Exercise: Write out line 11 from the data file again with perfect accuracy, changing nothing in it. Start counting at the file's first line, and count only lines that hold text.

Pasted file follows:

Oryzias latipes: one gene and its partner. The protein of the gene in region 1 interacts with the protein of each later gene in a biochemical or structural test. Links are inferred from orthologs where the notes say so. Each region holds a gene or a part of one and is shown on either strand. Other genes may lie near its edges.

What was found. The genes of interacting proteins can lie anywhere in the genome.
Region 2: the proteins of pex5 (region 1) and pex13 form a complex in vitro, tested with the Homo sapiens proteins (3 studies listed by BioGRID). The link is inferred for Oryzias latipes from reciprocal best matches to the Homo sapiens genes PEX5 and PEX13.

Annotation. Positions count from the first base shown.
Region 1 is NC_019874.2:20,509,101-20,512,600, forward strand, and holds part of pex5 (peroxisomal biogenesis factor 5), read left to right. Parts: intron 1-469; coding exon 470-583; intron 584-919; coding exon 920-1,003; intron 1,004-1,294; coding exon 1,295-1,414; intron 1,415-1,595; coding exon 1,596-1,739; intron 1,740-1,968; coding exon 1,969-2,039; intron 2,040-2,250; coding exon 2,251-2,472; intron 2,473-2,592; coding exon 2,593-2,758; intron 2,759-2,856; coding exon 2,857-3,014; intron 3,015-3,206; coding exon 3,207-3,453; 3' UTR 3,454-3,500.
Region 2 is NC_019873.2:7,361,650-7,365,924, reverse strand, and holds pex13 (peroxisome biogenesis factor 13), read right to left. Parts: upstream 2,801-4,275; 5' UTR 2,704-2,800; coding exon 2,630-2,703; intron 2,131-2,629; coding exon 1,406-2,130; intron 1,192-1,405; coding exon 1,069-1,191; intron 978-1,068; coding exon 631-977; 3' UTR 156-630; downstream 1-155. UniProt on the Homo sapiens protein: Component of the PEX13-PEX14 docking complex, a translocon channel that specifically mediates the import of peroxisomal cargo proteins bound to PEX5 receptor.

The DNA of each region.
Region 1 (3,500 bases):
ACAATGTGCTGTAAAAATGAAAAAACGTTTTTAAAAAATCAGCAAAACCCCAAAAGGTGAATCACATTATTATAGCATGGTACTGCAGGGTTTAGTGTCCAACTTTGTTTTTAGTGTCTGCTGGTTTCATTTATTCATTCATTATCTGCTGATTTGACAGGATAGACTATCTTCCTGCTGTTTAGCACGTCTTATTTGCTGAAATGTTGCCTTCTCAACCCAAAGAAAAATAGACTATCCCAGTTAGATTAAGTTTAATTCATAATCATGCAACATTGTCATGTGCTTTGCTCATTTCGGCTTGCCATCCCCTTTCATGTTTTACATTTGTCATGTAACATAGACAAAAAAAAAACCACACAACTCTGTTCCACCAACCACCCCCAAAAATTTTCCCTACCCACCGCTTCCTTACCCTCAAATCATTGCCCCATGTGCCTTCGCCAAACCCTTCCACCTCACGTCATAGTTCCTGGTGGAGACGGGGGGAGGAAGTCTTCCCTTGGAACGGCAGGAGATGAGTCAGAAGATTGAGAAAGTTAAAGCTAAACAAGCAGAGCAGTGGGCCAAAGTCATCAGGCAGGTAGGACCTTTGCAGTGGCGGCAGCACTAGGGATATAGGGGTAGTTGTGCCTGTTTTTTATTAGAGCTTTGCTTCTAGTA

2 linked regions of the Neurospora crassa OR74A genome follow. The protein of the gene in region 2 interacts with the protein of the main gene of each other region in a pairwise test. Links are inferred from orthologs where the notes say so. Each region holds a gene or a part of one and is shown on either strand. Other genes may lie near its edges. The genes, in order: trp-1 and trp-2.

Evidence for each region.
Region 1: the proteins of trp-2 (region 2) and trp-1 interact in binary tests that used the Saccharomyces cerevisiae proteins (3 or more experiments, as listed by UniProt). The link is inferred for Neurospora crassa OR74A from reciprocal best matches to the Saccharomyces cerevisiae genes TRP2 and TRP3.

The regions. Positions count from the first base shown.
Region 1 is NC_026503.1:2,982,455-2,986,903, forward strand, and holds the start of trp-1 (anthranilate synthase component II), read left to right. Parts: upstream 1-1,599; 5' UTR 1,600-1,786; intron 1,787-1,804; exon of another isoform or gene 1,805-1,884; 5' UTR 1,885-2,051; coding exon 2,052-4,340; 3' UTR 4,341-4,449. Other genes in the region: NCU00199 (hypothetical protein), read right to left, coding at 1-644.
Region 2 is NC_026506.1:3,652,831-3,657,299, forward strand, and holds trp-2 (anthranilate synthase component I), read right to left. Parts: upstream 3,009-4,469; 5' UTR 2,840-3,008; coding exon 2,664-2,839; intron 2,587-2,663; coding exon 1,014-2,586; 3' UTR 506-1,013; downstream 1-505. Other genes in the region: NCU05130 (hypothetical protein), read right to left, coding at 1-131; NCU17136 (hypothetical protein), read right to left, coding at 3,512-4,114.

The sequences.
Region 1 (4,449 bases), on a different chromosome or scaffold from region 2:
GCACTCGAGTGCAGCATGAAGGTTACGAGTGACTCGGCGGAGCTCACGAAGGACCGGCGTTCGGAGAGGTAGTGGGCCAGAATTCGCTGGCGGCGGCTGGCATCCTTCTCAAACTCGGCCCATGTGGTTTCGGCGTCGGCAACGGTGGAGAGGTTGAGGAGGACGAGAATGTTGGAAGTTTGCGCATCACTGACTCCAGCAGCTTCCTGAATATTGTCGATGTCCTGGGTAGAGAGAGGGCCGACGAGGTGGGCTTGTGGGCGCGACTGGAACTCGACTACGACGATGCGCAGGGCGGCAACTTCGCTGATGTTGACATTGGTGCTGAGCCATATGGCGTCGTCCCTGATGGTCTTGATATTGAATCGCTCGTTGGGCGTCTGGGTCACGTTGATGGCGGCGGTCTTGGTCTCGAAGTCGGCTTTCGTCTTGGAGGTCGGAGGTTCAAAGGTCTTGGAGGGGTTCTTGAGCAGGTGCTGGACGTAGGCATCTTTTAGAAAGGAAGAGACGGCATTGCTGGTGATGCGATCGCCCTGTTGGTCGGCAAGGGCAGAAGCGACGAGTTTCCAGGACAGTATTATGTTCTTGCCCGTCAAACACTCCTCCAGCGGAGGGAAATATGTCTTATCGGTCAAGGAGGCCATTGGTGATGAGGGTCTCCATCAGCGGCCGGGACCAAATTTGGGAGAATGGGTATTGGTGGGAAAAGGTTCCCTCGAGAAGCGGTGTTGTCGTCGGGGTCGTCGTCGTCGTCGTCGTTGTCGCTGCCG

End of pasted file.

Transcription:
Evidence for each region.